On January 20, the day after Scott Brown’s upset victory in the Massachusetts Senate race, Barack Obama suggested that he might just have to settle for a more modest health care reform package than the one Democrats had been pushing for a year.
George Stephanopoulos, interviewing Obama for ABC News, summed up the public views of health care. Voters, he said, are “saying now they want your health care plan to go away. It’s just not popular. The majority are opposed.” So, Stephanopoulos asked, what is your plan now?
“I would advise that we try to move quickly to coalesce around those elements of the package that people agree on,” Obama said.
Stephanopoulos asked if this meant that health care reform would be scaled back.
Obama said he wouldn’t get involved in legislative strategy, but reaffirmed that the way forward was to focus on “core elements” of reform. So, yes, it would be scaled back.
Scott Brown had campaigned as the 41st vote against Obama’s health care reform—the man who would keep Democrats from overcoming a GOP filibuster. In a very practical way his election imperiled health care. More than that, though, was the sense that Brown’s election—in navy blue Massachusetts, to a seat long occupied by the father of health care reform, Ted Kennedy—changed the political dynamics in Washington. Many commentators pronounced the death of Obamacare.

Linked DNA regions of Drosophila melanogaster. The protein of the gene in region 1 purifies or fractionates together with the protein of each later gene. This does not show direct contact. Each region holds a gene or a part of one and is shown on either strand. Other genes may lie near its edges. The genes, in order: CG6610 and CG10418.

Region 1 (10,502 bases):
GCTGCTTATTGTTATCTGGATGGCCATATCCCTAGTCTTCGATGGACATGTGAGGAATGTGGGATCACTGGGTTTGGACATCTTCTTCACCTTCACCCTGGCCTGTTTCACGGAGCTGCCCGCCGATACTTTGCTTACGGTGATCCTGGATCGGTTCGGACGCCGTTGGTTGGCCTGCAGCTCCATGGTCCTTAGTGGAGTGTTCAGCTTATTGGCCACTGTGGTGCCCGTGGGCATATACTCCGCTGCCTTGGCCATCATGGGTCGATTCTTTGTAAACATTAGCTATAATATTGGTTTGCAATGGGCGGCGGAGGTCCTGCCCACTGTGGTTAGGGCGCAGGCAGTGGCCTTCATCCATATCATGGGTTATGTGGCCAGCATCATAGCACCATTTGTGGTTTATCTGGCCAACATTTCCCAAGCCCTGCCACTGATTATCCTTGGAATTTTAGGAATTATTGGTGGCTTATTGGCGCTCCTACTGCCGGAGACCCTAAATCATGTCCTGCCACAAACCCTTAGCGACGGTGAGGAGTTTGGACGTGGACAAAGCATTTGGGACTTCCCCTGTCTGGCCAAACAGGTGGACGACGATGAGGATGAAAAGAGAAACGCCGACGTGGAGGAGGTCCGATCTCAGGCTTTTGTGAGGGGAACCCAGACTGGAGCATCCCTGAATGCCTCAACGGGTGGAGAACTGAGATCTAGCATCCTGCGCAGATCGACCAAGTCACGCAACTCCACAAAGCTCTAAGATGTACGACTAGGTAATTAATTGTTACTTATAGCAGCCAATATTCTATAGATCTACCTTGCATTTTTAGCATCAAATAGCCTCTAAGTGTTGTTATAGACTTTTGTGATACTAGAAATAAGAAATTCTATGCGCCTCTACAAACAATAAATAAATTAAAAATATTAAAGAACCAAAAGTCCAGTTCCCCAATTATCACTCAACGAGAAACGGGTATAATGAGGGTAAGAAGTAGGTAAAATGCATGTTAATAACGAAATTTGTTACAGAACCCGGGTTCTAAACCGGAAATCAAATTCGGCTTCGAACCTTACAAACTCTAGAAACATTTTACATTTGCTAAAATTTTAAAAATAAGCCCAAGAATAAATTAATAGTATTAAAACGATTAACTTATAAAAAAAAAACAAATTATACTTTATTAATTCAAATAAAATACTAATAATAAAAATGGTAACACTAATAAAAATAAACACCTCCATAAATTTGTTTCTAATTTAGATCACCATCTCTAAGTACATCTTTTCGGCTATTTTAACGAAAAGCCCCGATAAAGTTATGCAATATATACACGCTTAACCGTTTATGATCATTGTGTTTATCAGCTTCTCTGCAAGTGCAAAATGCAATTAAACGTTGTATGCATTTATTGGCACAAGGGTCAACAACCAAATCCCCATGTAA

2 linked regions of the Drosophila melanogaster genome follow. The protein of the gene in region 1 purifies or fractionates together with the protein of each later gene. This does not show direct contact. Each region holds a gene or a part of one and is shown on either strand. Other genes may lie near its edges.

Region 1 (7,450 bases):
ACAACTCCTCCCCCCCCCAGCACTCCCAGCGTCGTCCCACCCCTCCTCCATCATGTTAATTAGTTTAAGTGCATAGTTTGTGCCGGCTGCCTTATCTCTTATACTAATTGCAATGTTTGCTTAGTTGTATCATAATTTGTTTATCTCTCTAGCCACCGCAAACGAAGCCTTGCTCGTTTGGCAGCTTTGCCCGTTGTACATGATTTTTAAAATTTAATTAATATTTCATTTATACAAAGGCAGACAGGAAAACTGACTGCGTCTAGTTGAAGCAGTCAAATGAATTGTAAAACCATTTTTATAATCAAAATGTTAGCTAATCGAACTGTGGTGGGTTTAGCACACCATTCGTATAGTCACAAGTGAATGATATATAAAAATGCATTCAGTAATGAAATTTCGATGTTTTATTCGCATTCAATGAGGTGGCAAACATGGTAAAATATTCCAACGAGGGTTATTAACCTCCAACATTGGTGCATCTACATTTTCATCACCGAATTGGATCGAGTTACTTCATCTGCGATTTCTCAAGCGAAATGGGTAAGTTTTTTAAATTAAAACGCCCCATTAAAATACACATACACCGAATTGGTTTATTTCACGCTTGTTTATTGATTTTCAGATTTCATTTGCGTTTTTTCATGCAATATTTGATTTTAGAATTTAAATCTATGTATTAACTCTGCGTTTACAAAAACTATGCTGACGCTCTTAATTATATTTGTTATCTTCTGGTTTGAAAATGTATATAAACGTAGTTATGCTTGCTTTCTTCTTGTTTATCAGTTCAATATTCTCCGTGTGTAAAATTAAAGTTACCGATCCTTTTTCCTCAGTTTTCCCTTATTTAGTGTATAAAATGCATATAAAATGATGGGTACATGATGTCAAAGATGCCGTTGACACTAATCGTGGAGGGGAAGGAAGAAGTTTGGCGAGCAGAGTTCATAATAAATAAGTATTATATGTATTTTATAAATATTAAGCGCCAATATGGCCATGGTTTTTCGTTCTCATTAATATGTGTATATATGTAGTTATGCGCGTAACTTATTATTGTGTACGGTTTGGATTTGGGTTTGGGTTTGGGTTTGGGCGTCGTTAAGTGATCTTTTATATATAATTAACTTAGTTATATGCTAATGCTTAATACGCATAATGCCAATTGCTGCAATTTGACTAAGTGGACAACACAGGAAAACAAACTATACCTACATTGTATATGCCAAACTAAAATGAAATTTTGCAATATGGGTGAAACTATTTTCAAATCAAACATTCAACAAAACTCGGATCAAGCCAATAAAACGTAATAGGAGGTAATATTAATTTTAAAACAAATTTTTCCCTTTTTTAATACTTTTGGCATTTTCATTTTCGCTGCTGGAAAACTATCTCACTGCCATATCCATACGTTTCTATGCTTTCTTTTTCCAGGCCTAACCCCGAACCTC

The push for health care has been costly for Obama. The more he explained his plans for comprehensive reform, the less the American people liked them. A year after he came into office with record favorability ratings, Obama found his own popularity on a steady downward trajectory. An NBC/Wall Street Journal poll taken in January 2009, found that only 14 percent of Americans had either a “somewhat negative” or a “very negative” view of him. A year later, those negative numbers had jumped to 35 percent, and Obama’s overall approval ratings in several polls were upside down. More voters disapproved of his performance than approved.
So when Obama hinted to Stephanopoulos that he might scale back his health care plans, his words were seen as a nod to the new political reality.
Adam Nagourney of the New York Times explained it on the Charlie Rose Show.
I think that a lot of people are upset that President Obama spent so much attention on health care, at least in their perceptions, as opposed to jobs, the economy, and mortgages. And I think there is a real sense, and again this is partly because the president came in and had all this stuff on his plate—the bank bailout, Wall Street bailout, the automobile bailout—and then went ahead with health care, that there has been a sort of dramatic expansion of government. And historically we know that that is something that does not sit well with independent voters. So it is a confluence of really bad things that happened that really puts the Democrats in a bad way right now.
Even fellow Democrats and enthusiastic health care reform proponents were discouraged. “If you lose Massachusetts and that’s not a wakeup call, there’s no hope of waking up,” said Indiana senator Evan Bayh. “Look,” said Connecticut senator Christopher Dodd, “it didn’t work, this process.”